By CLAIRE T C CHONG, Research and Training Associate at SCGM 

Photo Source: Rev Lun Sophy

Short-term mission trips have come to a grinding halt during the COVID-19 pandemic. This has given Singapore churches a precious opportunity to stop from our relentless busyness and deeply reflect on the way we do missions. An SCGM research team engaged with 18 local pastors and 22 missionaries from Cambodia, Laos, Myanmar and Thailand (CLMT) in one-on-one interviews and focus group discussions. This article presents a summary of their collective thoughts, which were presented at ‘Self-Sustaining Church Models: A Mission Dialogue’ on the 22 August 2020 attended by mission workers from CLMT and mission leaders from about 60 Singapore churches and organisations.

Three key learning points were noted.

Shift the Centre of the Life of Church from Building to Community, Experts to Lay

A Cambodian pastor and denominational leader shared, “COVID has been a challenge, but at the same time an opportunity. Without COVID, we would not have taken the effort to explore new ways of doing ministry.”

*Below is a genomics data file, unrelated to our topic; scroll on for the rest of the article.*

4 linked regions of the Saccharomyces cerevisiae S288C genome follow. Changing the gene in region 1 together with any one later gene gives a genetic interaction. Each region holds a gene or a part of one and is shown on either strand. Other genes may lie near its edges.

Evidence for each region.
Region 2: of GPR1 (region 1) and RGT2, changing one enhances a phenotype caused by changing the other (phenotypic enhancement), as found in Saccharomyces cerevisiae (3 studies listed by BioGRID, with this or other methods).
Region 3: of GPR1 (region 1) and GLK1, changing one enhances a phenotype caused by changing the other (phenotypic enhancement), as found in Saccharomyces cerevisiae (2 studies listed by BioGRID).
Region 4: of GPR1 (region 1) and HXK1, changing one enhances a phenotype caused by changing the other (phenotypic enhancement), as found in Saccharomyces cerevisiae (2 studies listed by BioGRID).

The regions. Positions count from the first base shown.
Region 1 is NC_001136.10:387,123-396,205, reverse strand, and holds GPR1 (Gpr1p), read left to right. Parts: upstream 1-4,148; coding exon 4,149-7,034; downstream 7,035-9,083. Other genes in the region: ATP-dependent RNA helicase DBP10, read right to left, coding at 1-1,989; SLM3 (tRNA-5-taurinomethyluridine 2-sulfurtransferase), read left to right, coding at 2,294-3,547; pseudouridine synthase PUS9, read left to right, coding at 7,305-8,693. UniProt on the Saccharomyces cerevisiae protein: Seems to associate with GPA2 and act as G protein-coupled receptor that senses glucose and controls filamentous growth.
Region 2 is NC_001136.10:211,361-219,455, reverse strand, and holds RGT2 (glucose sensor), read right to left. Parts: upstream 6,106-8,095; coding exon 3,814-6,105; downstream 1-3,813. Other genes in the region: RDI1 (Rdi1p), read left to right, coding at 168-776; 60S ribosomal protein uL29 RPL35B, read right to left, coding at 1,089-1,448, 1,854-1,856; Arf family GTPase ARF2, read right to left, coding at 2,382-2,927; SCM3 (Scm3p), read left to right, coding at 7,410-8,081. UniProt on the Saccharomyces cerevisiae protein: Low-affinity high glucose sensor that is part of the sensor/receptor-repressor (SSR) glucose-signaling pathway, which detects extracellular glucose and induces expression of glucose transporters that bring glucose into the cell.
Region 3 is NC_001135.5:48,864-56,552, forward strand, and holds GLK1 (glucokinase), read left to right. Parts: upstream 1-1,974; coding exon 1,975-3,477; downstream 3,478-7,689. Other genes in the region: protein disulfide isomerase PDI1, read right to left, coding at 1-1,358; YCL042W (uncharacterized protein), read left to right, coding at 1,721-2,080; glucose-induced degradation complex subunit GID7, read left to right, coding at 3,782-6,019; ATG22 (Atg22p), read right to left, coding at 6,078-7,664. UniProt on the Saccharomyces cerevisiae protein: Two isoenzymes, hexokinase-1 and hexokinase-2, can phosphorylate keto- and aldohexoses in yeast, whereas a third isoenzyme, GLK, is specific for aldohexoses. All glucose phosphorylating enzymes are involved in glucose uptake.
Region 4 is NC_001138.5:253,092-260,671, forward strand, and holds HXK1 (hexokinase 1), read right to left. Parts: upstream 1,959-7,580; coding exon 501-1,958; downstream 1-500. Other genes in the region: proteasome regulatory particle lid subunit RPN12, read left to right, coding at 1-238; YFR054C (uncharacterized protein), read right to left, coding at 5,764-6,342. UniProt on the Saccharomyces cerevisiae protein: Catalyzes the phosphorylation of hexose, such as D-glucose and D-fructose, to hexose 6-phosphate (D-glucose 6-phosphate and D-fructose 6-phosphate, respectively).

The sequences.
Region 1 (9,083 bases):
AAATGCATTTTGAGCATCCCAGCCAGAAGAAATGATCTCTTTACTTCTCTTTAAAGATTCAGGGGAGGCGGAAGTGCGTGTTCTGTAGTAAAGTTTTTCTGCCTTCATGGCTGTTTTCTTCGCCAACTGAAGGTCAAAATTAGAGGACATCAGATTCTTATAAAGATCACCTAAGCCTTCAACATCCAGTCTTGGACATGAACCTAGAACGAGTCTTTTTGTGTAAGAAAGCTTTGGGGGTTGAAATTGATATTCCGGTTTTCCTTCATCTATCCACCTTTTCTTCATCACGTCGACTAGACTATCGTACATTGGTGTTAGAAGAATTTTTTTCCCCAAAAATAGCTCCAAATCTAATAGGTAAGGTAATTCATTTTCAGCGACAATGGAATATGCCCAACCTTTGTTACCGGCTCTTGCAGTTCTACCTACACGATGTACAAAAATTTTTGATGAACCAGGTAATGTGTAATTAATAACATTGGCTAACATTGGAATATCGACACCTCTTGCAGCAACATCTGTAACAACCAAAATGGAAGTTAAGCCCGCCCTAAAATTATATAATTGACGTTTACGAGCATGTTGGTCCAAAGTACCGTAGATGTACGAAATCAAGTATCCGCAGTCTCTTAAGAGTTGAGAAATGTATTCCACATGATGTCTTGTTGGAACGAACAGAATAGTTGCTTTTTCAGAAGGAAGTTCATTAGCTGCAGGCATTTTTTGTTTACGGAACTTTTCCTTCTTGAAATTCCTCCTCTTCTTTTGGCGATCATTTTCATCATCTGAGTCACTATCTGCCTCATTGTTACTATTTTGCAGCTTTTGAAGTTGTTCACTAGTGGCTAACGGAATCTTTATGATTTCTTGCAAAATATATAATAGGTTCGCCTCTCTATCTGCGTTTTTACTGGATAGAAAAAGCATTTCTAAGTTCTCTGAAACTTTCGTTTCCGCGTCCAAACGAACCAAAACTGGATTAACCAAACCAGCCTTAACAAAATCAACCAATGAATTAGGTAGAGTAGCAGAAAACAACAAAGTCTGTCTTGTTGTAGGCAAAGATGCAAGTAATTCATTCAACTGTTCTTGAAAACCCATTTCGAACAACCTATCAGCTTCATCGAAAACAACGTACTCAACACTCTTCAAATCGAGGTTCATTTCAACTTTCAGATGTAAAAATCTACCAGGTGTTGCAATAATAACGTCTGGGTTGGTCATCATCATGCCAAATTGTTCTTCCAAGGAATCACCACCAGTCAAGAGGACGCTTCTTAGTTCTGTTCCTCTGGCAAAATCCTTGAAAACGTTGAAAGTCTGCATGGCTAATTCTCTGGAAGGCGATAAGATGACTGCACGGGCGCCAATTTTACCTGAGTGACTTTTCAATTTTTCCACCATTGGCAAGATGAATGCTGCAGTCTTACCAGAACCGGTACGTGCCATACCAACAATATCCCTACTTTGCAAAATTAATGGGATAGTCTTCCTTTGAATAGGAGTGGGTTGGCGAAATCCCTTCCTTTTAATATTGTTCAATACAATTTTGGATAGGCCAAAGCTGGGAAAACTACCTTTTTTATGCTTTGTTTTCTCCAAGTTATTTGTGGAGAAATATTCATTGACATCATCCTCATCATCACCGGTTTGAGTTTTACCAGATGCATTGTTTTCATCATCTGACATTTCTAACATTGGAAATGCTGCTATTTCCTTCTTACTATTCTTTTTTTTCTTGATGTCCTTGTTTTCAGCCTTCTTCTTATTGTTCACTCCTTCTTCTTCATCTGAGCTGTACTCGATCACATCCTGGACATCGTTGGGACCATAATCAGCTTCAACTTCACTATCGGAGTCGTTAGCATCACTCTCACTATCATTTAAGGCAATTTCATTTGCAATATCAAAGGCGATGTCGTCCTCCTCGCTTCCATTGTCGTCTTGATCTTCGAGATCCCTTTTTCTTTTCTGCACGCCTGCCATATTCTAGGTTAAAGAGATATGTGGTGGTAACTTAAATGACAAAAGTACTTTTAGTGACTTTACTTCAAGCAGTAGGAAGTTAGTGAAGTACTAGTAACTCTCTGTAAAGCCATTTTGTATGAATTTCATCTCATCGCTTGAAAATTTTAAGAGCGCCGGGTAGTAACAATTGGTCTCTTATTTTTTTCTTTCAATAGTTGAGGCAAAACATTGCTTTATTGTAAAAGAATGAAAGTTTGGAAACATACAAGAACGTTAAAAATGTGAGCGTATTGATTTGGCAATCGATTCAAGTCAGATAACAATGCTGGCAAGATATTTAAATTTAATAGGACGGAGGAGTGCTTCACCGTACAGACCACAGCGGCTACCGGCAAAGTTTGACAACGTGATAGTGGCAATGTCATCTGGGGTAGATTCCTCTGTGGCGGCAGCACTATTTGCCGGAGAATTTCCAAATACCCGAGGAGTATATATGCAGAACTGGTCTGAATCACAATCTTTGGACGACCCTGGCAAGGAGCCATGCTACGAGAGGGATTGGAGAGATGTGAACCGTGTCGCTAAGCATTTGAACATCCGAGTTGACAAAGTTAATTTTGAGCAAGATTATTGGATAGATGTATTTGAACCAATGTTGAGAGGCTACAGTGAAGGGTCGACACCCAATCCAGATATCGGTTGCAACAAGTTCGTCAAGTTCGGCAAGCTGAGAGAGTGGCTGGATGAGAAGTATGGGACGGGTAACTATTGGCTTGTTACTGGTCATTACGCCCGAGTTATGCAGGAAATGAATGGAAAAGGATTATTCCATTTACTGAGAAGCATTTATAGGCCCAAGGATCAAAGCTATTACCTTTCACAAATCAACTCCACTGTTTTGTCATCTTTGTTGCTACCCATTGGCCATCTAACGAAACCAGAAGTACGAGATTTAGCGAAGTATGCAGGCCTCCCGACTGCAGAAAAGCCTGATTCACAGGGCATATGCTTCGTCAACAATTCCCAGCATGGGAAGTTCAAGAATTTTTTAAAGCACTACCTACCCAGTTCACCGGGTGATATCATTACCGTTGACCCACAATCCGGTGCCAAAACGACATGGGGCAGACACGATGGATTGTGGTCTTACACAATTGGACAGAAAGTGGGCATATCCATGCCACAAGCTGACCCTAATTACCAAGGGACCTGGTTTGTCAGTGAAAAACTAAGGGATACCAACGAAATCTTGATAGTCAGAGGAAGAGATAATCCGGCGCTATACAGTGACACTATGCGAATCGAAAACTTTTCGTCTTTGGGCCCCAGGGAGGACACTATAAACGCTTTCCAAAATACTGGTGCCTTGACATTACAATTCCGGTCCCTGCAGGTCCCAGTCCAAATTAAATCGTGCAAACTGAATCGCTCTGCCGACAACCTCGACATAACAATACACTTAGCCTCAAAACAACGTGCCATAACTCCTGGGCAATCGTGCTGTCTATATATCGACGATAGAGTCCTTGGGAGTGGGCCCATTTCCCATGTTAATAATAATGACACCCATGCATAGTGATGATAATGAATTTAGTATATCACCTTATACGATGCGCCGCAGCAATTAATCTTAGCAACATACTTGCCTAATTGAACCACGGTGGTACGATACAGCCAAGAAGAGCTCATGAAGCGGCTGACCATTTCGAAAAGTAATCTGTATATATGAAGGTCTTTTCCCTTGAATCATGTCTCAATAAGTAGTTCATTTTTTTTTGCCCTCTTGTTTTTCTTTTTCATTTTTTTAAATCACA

The pandemic helped mission workers to realise that in the ‘old’ way, the life of the church is primarily expressed through formally organised programs centralised at church buildings, led by ‘experts’ or specially trained leaders to handle specialised resources (including foreign curricular resource) and methods. 

This could be in part a reason for shallow discipleship which is a common lament of many local pastors. It was noted that doctrinal and denominational concerns often take precedence over local issues and matters of the heart, and the application of literacy methods of learning to oral and relational learners makes lessons incomprehensible. A pastor from Myanmar shared, “The experience of how our people receive your [foreigners’] ideas and methods is very different.” 

Re-imagining ministry in new ways require a shift in mindset of honouring local wisdom and resources over foreign ingenuity. The life of the church needs to be re-expressed, or expressed primarily, through daily customs and local ways of doing things. In so doing, ministry methods, such as those of evangelism and discipleship, can be rendered more accessible to ordinary God-fearing Christians and thus more reproducible.